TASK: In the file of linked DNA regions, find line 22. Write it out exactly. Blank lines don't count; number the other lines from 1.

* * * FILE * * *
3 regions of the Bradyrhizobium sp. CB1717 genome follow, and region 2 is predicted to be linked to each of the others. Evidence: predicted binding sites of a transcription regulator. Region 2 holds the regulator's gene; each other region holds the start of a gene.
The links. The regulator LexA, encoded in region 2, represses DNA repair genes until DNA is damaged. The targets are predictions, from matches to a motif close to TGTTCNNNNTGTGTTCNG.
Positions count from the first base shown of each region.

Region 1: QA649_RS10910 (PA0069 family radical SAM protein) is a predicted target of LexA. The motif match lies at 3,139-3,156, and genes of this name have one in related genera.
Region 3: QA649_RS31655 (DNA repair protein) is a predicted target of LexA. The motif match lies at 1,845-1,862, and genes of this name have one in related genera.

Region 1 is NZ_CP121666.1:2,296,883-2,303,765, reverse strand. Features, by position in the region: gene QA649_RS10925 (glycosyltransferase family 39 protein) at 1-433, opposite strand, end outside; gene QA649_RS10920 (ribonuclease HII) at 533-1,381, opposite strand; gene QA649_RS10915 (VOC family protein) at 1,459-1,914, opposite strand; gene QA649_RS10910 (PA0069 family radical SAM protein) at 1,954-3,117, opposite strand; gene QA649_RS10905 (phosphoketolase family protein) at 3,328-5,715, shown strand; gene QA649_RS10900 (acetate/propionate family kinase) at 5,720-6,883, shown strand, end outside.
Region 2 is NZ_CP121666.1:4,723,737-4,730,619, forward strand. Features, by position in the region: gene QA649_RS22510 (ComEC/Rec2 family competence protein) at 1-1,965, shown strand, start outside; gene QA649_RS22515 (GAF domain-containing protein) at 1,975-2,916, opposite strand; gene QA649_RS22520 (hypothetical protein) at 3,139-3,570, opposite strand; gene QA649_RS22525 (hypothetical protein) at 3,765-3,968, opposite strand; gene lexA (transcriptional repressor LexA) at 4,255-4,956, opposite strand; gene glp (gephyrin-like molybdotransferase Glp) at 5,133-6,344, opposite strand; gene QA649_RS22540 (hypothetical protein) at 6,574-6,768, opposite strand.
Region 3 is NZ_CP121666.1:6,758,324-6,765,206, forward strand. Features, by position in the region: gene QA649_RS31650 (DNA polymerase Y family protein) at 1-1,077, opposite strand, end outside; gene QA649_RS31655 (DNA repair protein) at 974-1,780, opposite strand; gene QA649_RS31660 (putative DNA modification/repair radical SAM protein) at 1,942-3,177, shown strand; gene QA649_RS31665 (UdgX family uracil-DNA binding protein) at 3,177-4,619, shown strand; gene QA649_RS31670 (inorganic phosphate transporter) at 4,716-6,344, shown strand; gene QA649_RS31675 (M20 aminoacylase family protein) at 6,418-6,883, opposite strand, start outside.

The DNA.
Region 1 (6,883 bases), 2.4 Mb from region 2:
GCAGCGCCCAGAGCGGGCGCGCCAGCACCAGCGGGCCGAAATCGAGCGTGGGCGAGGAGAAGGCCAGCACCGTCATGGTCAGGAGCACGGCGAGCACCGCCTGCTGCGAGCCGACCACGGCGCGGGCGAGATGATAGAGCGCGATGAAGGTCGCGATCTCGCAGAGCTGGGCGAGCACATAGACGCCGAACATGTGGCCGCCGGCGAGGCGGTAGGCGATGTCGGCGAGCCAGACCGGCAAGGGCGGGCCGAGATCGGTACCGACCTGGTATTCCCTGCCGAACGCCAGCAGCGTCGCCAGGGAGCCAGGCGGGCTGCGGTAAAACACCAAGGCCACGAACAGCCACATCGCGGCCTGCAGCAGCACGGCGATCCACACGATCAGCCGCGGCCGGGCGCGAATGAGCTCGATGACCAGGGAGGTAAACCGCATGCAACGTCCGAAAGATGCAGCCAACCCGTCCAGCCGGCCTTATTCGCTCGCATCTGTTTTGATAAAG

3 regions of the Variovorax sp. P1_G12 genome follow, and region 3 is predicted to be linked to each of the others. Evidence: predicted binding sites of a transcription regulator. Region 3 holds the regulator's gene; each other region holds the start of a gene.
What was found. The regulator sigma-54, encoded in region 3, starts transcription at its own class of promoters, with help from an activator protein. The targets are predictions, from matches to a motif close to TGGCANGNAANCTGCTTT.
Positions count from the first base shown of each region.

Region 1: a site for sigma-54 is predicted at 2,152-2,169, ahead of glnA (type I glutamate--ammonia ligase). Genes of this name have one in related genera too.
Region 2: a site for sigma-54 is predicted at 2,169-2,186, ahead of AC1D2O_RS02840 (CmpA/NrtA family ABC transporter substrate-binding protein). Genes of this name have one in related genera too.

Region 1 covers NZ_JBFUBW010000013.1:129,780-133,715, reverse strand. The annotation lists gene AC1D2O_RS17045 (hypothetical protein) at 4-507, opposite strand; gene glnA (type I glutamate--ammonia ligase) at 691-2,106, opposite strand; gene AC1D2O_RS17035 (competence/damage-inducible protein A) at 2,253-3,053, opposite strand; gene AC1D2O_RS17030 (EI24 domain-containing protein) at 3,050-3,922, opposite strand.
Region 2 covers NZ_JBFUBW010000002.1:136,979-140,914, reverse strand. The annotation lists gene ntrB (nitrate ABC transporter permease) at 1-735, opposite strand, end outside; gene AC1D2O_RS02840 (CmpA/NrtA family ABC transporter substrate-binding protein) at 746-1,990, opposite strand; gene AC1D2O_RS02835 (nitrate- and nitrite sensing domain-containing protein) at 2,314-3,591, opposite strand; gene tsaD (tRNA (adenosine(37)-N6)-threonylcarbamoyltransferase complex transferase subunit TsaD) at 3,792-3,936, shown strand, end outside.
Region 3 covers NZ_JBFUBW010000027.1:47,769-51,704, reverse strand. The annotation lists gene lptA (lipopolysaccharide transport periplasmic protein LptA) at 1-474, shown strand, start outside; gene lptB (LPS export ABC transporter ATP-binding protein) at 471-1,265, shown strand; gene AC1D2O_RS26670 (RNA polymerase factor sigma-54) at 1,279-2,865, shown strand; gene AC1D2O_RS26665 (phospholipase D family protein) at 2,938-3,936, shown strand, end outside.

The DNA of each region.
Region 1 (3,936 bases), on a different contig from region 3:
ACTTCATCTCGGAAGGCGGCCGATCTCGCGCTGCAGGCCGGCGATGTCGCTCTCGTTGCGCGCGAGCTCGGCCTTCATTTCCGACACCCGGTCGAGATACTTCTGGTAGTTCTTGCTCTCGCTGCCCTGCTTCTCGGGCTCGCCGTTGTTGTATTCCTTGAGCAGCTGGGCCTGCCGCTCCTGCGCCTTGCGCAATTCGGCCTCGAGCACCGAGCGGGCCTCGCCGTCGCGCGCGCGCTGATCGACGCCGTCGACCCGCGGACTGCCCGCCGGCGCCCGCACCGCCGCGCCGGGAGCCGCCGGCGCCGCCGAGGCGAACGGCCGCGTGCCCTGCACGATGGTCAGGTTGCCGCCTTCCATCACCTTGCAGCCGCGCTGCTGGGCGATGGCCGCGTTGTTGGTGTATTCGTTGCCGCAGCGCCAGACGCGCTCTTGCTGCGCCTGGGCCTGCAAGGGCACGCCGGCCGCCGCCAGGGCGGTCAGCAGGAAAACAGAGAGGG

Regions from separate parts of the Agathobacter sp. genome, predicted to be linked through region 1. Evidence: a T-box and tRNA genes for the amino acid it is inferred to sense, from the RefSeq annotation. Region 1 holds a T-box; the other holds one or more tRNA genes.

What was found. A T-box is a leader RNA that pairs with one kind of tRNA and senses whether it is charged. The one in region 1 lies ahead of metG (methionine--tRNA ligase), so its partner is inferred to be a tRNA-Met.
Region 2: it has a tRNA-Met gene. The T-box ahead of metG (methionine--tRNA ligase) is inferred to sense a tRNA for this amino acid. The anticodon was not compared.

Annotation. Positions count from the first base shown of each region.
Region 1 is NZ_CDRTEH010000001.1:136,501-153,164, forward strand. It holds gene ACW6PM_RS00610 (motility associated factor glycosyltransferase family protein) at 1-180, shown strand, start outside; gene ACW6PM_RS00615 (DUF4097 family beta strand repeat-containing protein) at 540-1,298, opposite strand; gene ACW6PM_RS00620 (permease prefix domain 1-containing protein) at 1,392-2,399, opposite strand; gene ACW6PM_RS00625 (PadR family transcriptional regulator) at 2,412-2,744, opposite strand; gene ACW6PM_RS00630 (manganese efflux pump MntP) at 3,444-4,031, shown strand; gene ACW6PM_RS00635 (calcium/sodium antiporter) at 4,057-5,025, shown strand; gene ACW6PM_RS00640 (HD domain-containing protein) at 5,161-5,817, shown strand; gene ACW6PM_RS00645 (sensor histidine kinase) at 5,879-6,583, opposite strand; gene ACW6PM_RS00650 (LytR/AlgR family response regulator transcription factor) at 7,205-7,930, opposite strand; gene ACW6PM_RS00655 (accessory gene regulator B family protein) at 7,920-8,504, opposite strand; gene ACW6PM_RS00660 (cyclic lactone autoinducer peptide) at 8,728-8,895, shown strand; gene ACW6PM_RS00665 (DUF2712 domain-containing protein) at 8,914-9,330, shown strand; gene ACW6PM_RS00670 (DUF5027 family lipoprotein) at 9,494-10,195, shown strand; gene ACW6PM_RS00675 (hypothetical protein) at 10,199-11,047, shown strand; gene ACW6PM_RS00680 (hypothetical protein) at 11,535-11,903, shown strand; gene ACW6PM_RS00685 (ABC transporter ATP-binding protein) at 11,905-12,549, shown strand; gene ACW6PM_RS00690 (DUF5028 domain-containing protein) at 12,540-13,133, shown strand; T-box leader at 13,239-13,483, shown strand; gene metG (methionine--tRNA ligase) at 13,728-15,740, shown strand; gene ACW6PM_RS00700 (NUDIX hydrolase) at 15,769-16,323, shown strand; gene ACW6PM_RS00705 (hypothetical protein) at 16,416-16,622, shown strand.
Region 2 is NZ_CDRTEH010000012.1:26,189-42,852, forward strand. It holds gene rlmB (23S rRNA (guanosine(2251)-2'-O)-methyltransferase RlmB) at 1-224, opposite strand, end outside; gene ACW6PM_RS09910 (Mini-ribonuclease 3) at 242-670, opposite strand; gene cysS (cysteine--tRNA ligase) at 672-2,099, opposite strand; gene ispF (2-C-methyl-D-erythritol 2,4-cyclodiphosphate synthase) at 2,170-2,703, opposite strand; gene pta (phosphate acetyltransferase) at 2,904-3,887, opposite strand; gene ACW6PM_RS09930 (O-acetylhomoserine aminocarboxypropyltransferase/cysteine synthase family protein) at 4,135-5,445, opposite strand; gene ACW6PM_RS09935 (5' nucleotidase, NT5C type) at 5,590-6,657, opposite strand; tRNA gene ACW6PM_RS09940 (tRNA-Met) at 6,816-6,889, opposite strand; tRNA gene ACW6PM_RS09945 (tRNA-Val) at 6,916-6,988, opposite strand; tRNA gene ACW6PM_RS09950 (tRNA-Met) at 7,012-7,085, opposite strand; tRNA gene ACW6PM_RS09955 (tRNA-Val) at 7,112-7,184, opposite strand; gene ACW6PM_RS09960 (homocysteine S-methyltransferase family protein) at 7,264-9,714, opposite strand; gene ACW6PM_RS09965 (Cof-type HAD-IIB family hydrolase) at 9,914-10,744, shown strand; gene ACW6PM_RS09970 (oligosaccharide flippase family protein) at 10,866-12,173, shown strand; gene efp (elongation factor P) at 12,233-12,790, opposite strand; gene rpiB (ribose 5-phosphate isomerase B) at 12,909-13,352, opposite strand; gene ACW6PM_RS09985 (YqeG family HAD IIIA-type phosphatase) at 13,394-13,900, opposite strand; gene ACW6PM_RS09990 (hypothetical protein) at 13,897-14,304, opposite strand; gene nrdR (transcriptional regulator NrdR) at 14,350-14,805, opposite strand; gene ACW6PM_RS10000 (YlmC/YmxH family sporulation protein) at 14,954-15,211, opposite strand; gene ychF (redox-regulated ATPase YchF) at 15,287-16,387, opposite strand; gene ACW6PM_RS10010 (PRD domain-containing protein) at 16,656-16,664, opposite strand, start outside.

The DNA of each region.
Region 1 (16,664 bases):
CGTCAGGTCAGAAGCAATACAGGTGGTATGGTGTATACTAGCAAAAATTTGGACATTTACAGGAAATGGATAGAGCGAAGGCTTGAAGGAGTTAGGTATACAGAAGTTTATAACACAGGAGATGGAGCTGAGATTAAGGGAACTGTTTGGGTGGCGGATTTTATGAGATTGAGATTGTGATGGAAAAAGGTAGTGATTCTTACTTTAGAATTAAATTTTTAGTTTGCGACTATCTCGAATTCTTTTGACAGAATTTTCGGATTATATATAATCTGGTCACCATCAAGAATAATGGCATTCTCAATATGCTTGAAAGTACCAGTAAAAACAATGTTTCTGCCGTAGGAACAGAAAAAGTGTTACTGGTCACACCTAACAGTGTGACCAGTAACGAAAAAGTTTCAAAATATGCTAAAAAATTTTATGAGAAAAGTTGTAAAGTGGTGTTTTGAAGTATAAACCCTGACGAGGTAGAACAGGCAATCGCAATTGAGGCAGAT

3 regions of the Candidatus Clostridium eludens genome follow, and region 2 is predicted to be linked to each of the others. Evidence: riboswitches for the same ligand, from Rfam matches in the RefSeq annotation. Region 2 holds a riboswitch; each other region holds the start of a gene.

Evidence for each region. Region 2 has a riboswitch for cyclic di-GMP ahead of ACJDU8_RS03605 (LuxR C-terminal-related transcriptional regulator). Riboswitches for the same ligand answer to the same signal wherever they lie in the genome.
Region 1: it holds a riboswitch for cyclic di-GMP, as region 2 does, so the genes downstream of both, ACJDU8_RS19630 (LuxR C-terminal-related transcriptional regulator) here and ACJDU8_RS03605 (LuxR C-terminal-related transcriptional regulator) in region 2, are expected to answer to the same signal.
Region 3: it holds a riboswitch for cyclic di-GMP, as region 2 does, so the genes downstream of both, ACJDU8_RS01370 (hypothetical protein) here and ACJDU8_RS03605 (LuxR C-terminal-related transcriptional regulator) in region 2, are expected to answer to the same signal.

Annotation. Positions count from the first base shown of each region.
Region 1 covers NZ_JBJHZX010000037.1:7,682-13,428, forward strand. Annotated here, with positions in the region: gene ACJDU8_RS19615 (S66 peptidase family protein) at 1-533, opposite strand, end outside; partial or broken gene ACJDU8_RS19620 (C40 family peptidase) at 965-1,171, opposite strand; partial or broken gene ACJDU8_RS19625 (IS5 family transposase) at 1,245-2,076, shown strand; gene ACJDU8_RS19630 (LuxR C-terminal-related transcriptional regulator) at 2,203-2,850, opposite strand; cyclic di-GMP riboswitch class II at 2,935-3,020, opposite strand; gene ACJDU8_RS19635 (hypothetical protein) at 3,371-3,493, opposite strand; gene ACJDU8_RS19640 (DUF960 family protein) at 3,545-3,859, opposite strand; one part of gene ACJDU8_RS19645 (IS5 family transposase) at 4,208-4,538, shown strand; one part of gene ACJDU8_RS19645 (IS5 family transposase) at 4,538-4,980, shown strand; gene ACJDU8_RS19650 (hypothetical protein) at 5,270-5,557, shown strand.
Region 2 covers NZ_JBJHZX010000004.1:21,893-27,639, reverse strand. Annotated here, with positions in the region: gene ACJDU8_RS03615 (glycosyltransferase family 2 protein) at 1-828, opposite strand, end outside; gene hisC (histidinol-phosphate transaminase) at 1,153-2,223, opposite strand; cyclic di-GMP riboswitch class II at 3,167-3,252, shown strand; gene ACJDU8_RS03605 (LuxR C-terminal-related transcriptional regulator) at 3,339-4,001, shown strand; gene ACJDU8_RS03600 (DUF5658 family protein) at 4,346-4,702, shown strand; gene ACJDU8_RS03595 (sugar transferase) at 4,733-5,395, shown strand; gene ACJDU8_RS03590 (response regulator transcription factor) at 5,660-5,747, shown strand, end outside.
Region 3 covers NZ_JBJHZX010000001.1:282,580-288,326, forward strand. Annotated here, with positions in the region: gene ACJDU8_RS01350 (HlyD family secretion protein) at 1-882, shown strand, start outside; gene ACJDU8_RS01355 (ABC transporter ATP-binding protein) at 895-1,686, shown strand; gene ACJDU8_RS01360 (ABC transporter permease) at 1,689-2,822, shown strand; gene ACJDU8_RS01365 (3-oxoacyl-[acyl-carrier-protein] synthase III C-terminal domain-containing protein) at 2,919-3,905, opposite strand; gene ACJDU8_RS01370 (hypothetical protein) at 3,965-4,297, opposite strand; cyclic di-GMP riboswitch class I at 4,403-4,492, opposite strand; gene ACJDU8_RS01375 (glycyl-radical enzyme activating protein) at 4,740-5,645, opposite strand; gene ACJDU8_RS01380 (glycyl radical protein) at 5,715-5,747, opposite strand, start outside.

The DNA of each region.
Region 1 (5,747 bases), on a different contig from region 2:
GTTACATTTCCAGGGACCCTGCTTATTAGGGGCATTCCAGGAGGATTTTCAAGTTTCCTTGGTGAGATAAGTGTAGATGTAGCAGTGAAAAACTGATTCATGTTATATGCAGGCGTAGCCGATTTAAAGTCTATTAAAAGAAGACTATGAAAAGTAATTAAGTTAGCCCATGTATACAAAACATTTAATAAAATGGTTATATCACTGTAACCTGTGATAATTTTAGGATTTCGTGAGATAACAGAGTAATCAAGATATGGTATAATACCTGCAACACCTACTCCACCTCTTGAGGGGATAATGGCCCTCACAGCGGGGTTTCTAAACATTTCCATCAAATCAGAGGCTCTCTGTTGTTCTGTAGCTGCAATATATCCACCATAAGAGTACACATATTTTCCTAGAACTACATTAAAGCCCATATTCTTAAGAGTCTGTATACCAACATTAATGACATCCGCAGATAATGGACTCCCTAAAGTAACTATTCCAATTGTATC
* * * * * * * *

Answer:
ACTTCATCTCGGAAGGCGGCCGATCTCGCGCTGCAGGCCGGCGATGTCGCTCTCGTTGCGCGCGAGCTCGGCCTTCATTTCCGACACCCGGTCGAGATACTTCTGGTAGTTCTTGCTCTCGCTGCCCTGCTTCTCGGGCTCGCCGTTGTTGTATTCCTTGAGCAGCTGGGCCTGCCGCTCCTGCGCCTTGCGCAATTCGGCCTCGAGCACCGAGCGGGCCTCGCCGTCGCGCGCGCGCTGATCGACGCCGTCGACCCGCGGACTGCCCGCCGGCGCCCGCACCGCCGCGCCGGGAGCCGCCGGCGCCGCCGAGGCGAACGGCCGCGTGCCCTGCACGATGGTCAGGTTGCCGCCTTCCATCACCTTGCAGCCGCGCTGCTGGGCGATGGCCGCGTTGTTGGTGTATTCGTTGCCGCAGCGCCAGACGCGCTCTTGCTGCGCCTGGGCCTGCAAGGGCACGCCGGCCGCCGCCAGGGCGGTCAGCAGGAAAACAGAGAGGG